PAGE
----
In a New York Times Magazine piece, Emily Bazelon contends that Justice Scalia “was a skeptic about science.” (I’m quoting the subheadline, which Bazelon may not have written, but I think that it fairly captures her argument.) It would be far more accurate to say that he was a skeptic about his own mastery of scientific knowledge and about the mastery that other laymen claimed to have.
Bazelon’s claim about Scalia is a common one on the Left, which likes to mis-imagine itself as the party of science. So let’s take a look at Bazelon’s feeble evidence in support of her contention:
1. In 1987, Scalia dissented (in Edwards v. Aguillard) from the Court’s holding that a Louisiana law that required “creation science” to be taught along with “evolution science” violated the Establishment Clause. Bazelon claims that Scalia
saw the case as a question about certainty: What can we really know for sure? Pointing to “ample uncontradicted testimony that ‘creation science’ is a body of scientific knowledge, rather than revealed belief,” he chided his colleagues for treating the evidence for evolution as “conclusive.”
Scalia’s dissent does not support the notion that he “saw the case as a question about certainty” (by which, as the context suggests, Bazelon means scientific certainty). As the reader of his dissent will quickly discover, Scalia instead objected to the majority’s deciding the constitutional question “on the gallop, by impugning the motives of [the law’s] supporters.” He also pointed out (among other things) that the law itself defined “creation science” as “the scientific evidences for creation and inferences from those scientific evidences” and thus that the Court, in the current procedural posture of the case, “must assume” that the law does not “require the presentation of religious doctrine.”
Here’s the full passage (emphasis added) from which Bazelon clips her two quotes:
The people of Louisiana, including those who are Christian fundamentalists, are quite entitled, as a secular matter, to have whatever scientific evidence there may be against evolution presented in their schools, just as Mr. Scopes was entitled to present whatever scientific evidence there was for it. Perhaps what the Louisiana Legislature has done is unconstitutional because there is no such evidence, and the scheme they have established will amount to no more than a presentation of the Book of Genesis. But we cannot say that on the evidence before us in this summary judgment context, which includes ample uncontradicted testimony that “creation science” is a body of scientific knowledge, rather than revealed belief. Infinitely less can we say (or should we say) that the scientific evidence for evolution is so conclusive that no one could be gullible enough to believe that there is any real scientific evidence to the contrary, so that the legislation’s stated purpose must be a lie. Yet that illiberal judgment, that Scopes-in-reverse, is ultimately the basis on which the Court’s facile rejection of the Louisiana Legislature’s purpose must rest.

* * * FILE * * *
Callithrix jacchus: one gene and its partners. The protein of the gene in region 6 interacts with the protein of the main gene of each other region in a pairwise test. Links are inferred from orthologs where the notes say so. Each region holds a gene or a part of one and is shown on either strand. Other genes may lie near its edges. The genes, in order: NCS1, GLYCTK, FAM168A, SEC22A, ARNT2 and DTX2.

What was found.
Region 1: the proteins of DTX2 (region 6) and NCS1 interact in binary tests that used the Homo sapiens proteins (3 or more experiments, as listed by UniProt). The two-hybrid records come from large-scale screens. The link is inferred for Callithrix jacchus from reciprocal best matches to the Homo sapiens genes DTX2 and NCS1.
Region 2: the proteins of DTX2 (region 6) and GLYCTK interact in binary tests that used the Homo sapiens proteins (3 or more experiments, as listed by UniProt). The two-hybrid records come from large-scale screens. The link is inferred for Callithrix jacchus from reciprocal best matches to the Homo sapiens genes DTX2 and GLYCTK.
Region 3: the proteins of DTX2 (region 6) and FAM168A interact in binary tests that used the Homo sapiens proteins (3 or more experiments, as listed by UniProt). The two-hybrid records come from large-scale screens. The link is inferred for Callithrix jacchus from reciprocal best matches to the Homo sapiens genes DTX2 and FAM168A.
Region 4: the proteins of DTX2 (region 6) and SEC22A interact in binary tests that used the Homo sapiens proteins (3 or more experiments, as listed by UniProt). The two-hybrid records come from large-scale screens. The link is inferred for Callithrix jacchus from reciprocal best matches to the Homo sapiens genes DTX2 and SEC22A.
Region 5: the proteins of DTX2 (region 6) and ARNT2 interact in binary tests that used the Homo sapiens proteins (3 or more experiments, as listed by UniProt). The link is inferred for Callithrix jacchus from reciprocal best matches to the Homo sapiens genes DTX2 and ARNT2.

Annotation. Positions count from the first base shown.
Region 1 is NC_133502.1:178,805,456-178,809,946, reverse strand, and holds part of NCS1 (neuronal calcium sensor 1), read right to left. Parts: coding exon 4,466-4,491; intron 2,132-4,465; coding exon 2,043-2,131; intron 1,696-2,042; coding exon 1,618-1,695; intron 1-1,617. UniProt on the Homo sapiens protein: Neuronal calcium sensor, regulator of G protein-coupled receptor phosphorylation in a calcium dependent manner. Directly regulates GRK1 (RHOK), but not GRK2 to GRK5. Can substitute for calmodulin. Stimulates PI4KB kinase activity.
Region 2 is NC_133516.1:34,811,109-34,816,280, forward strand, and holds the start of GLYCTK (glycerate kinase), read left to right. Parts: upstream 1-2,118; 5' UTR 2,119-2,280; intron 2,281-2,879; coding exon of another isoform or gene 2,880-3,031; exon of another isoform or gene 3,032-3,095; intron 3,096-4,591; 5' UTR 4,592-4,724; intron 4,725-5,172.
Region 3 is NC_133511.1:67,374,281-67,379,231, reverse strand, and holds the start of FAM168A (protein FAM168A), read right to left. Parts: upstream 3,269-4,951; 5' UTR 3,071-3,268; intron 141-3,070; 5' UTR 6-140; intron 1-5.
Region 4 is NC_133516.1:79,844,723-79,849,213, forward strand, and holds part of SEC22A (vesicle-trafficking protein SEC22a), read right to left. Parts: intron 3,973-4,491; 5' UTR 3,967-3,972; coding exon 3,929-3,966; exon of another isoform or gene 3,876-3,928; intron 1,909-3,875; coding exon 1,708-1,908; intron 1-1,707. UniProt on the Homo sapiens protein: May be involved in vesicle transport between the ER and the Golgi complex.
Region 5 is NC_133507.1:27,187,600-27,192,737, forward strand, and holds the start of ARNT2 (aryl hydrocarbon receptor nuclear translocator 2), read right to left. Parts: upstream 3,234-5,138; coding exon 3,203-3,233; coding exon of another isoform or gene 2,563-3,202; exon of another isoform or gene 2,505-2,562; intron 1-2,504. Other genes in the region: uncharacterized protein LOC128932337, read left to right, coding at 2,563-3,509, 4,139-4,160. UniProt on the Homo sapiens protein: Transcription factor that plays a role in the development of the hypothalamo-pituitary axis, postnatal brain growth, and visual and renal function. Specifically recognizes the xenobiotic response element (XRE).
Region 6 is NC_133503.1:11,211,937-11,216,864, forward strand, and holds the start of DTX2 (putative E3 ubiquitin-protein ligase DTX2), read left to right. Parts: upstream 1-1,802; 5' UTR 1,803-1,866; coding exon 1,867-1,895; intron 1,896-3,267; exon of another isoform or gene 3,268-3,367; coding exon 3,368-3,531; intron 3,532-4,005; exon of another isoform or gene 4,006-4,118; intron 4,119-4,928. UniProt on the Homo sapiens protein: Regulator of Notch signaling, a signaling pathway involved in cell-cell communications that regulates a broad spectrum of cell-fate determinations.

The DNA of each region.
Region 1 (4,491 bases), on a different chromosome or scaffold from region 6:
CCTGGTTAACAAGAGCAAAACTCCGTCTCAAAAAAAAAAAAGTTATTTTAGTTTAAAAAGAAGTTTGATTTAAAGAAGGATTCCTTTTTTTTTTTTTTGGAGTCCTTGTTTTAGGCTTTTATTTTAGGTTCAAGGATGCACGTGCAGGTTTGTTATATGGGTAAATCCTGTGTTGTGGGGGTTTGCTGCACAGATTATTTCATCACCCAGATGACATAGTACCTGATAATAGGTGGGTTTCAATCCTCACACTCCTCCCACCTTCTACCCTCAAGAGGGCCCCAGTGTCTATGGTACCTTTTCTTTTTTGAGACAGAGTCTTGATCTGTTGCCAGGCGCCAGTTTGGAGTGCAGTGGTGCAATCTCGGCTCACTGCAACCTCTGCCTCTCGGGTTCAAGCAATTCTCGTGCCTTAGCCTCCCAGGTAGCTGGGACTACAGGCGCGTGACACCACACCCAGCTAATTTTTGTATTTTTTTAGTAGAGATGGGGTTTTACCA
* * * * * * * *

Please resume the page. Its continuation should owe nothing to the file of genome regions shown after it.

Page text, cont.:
When Bazelon says that Scalia was “pointing to ‘ample uncontradicted testimony …,’” she conveniently leaves out that he was referring only to “the evidence before us in this summary judgment context.” And he did not “chide his colleagues for treating the evidence for evolution as ‘conclusive’” but rather—and, again, based on the limited summary-judgment record—“for treating “the scientific evidence for evolution [as] so conclusive that no one could be gullible enough to believe that there is any real scientific evidence to the contrary.”
Bazelon invokes Harvard biologist Stephen Jay Gould on her side. I’m a longtime admirer of much of Gould’s work. (I particularly like his persuasive explanation for the demise of the .400 hitter.) But in his critique Gould makes the same mistake of not understanding that Scalia is discussing the evidence in the summary-judgment record.
Bazelon specifically cites Gould as scolding Scalia for thinking that evolution aims to discover the “origin of life.” But Scalia was summarizing the testimony of witnesses in the legislature. Plus, it would seem that Gould is using the phrase “origin of life” and “ultimate origin” much more narrowly than those witnesses were (and much more narrowly than Bazelon seems to realize). Take, for example, the statement of one witness (as summarized by Scalia) that “Evolution posits that life arose out of inanimate chemical compounds.” As I understand his essay, Gould would say that statement isn’t really about the ultimate origin of life since it starts with the given of inanimate chemical compounds.
What’s more, Justice Brennan’s majority opinion itself treats evolution as addressing the “origin of life”: “The Act does not grant teachers a flexibility that they did not already possess to supplant the present science curriculum with the presentation of theories, besides evolution, about the origin of life.” (Emphasis added.) So why the one-sided bashing of Scalia?
More in Part 2.